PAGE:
One aspect of effective optimization is to keep your eyes open for all the various avenues for referral traffic which can convert to a sale on your site. Depending upon the products or services you offer, it may be very valuable to consider the possibilities of optimizing for the Image Search utilities offered by the various search engines. Even if your site isn’t a product or services website, if you’re looking to increase organic referral traffic, optimizing for image search could work well for you. Read on and I’ll explain…

The end for Google bombing?

Reports are coming in that “Google bombing” doesn’t really work any more. Specifically, the theory is that now at least one of the words in the hyperlink text has to appear on the page being linked to, for the Google bomb to still be effective. But if that’s the case, why is George W. Bush’s bio page on still #1 for “miserable failure” in Google? I scoured his page for the word “miserable” and the word “failure” and found neither one! 😉 Look here and you’ll see that Google couldn’t find the words either.

In any event, do bear in mind that focusing all your search optimization efforts on offpage factors and neglecting the onpage factors as well won’t bode well for your Google positions, I’m sure of that. And if you’ve hired an SEO firm that’s overly focused on the linkbuilding and not giving any attention to fixing your website’s search engine unfriendliness, you should probably reevaluate your decision.


Search Engine Optimization as an industry shouldn’t exist

Maybe I’m being a bit provocative here, but I don’t see SEO as a viable industry long-term.

Would you hire a company to produce a shoddy TV commercial for you just to turn around and hire a TV commercial optimization company to fix it?

If not, why would you be amenable to such a scenario with your web site? It just doesn’t make sense.

Search engine friendliness, as well as usability, should both be core competencies of the web developers. Don’t hire a web vendor that isn’t going to do a proper job of the website development from the get-go — including making the site “sing” for the search engines.

SEO isn’t a black art like Seth Godin opines. It’s scientific, measurable, and testable. And there’s a wealth of information online about SEO, freely available. There’s no excuse for a web design firm to deliver anything but a website that’s been optimized for search engines.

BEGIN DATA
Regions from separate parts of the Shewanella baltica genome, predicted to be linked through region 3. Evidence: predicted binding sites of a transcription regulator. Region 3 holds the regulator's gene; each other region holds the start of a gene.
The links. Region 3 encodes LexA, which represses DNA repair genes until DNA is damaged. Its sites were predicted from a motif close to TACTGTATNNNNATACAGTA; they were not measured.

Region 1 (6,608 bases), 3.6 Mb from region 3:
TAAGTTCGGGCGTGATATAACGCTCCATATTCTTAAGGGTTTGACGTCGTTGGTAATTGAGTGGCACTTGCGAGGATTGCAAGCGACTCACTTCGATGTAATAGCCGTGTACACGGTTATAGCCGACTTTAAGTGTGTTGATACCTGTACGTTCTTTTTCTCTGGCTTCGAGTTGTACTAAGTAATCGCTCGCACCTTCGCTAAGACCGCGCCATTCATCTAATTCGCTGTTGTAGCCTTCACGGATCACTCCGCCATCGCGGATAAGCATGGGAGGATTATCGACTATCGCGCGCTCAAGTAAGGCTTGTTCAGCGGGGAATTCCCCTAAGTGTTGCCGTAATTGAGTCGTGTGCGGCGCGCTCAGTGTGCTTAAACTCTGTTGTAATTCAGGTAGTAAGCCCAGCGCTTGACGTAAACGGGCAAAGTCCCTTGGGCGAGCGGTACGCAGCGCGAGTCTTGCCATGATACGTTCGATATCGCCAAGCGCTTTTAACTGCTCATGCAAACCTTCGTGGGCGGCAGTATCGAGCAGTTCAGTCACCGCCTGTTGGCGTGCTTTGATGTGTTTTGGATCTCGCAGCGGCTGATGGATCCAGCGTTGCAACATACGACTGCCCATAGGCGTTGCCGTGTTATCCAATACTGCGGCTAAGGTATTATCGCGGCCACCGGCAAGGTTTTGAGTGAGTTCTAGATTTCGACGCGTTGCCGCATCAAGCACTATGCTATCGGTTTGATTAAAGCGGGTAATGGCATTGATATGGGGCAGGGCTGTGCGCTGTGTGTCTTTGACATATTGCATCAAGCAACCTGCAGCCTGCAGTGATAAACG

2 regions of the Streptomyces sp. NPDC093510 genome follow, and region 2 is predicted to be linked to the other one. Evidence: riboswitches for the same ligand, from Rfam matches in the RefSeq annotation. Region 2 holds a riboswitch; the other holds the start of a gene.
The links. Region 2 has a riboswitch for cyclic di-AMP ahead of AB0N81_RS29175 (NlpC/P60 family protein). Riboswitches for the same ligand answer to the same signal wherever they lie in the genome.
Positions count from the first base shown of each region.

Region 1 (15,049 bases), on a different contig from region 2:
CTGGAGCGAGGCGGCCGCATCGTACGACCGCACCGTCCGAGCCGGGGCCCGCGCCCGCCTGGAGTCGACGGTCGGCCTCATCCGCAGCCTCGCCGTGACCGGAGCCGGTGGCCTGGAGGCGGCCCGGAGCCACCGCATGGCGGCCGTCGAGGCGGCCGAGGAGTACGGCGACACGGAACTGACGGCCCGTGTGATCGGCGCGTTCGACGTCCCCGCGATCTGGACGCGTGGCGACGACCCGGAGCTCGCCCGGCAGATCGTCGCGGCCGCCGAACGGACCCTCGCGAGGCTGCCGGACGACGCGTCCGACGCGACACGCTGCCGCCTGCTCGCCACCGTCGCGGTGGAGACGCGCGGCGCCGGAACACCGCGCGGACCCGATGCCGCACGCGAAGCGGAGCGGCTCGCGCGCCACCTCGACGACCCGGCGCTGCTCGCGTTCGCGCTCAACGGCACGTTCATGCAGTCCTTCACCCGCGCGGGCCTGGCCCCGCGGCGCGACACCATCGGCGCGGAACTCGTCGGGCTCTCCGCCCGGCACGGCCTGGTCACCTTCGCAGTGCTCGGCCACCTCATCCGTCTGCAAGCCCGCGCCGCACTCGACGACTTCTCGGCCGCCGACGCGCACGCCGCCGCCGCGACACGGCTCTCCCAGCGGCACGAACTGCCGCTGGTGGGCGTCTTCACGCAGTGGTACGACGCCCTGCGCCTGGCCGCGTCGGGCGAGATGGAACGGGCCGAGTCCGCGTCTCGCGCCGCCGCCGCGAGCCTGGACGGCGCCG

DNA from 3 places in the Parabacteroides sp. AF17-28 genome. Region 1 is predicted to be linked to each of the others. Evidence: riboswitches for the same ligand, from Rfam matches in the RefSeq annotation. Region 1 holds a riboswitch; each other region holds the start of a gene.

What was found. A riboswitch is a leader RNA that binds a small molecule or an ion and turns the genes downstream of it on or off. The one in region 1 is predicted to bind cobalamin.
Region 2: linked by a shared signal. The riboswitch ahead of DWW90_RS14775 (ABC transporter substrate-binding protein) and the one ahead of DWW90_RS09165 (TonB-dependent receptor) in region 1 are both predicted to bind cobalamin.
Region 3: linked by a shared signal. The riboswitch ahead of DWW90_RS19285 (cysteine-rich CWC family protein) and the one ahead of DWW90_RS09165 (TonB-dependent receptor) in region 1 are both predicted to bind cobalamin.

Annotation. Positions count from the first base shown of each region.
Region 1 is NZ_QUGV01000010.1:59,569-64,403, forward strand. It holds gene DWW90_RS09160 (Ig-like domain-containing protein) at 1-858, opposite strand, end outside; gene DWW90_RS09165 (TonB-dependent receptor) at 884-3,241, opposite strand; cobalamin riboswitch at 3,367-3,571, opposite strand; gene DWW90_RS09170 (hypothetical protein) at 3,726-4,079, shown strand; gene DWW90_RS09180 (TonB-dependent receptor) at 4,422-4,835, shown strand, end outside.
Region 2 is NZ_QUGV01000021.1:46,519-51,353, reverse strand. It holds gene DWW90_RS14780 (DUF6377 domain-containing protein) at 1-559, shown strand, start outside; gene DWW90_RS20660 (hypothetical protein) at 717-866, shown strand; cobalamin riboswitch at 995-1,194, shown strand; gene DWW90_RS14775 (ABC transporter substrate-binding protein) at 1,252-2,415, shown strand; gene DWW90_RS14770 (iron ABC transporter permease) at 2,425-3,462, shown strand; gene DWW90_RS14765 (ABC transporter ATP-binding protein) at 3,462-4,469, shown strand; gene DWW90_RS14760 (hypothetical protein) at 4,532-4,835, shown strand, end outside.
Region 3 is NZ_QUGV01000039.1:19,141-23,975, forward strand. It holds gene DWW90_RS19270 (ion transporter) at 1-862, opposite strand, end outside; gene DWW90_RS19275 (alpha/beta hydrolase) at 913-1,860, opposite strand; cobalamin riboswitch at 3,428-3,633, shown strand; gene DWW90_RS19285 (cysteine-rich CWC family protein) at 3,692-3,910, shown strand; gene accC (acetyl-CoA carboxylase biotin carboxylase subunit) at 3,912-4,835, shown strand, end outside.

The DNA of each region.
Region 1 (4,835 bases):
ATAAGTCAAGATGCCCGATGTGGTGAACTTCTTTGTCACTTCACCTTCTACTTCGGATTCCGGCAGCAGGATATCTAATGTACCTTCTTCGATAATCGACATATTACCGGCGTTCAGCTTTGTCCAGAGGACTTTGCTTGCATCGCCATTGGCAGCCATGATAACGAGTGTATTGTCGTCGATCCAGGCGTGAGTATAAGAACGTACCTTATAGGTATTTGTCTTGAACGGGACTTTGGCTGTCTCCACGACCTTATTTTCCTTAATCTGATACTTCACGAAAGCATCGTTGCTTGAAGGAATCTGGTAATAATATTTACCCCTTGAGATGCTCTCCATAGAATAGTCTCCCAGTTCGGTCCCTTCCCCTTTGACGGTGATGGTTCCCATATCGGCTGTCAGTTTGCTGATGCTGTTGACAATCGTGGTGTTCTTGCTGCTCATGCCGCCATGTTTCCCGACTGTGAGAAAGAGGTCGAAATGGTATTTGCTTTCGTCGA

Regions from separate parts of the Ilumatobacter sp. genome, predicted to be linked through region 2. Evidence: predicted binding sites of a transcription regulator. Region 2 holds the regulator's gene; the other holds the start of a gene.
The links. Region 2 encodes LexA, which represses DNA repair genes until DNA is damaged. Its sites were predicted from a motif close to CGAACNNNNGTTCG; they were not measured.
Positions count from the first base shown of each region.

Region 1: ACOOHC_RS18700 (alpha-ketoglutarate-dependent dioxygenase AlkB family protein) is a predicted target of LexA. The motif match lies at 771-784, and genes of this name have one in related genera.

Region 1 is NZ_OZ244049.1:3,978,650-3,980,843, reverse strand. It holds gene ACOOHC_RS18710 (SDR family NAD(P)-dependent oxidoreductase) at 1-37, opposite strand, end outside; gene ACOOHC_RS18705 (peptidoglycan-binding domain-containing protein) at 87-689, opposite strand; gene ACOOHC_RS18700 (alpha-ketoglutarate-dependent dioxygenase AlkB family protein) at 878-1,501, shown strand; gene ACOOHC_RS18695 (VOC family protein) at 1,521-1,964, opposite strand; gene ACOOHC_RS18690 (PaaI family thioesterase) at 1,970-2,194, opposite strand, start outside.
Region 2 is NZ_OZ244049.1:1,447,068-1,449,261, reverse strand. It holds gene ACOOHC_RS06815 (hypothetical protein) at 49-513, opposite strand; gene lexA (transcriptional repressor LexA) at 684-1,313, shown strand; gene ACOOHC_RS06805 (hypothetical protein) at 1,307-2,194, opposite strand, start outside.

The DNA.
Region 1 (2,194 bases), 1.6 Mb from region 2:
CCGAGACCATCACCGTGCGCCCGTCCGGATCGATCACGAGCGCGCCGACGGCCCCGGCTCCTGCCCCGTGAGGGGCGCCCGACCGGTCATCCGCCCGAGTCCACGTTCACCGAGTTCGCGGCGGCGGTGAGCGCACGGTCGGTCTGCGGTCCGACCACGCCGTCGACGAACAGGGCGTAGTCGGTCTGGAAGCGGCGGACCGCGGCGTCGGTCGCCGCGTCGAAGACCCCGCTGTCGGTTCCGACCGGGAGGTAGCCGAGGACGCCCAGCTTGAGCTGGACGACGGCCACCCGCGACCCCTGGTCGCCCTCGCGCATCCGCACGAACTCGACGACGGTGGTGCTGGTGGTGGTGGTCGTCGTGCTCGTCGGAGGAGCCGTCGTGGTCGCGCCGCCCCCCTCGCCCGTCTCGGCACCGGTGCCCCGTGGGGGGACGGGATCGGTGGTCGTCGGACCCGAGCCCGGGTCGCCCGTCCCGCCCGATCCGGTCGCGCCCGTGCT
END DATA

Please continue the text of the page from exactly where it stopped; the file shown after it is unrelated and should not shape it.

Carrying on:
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Spiders like Googlebot choke on Session IDs

Many ecommerce sites have session IDs or user IDs in the URL of their pages. This tends to cause either the pages to not get indexed by search engines like Google, or to cause the pages to get included many times over and over, clogging up the index with duplicates (this phenonemon is called a “spider trap”). Furthermore, having all these duplicates in the index causes the site’s importance score, known as PageRank, to be spread out across all these duplicates (this phenonemon is called “PageRank dilution”).

Ironically, Googlebot regularly gets caught in a spider trap while spidering one of its own sites – the Google Store (where they sell branded caps, shirts, umbrellas, etc.). The URLs of the store are not very search engine friendly: they and are overly complex, and include session IDs. This has resulted in 3,440 duplicate copies of the Accessories page and 3,420 copies of the Office page, for example.

If you have a dynamic, database-driven website and you want to avoid your own site becoming a spider trap, you’ll need to keep your URLs simple. Try to avoid having any ?, &, or = characters in the URLs. And try to keep the number of “parameters” to a minimum. With URLs and search engine friendliness, less is more.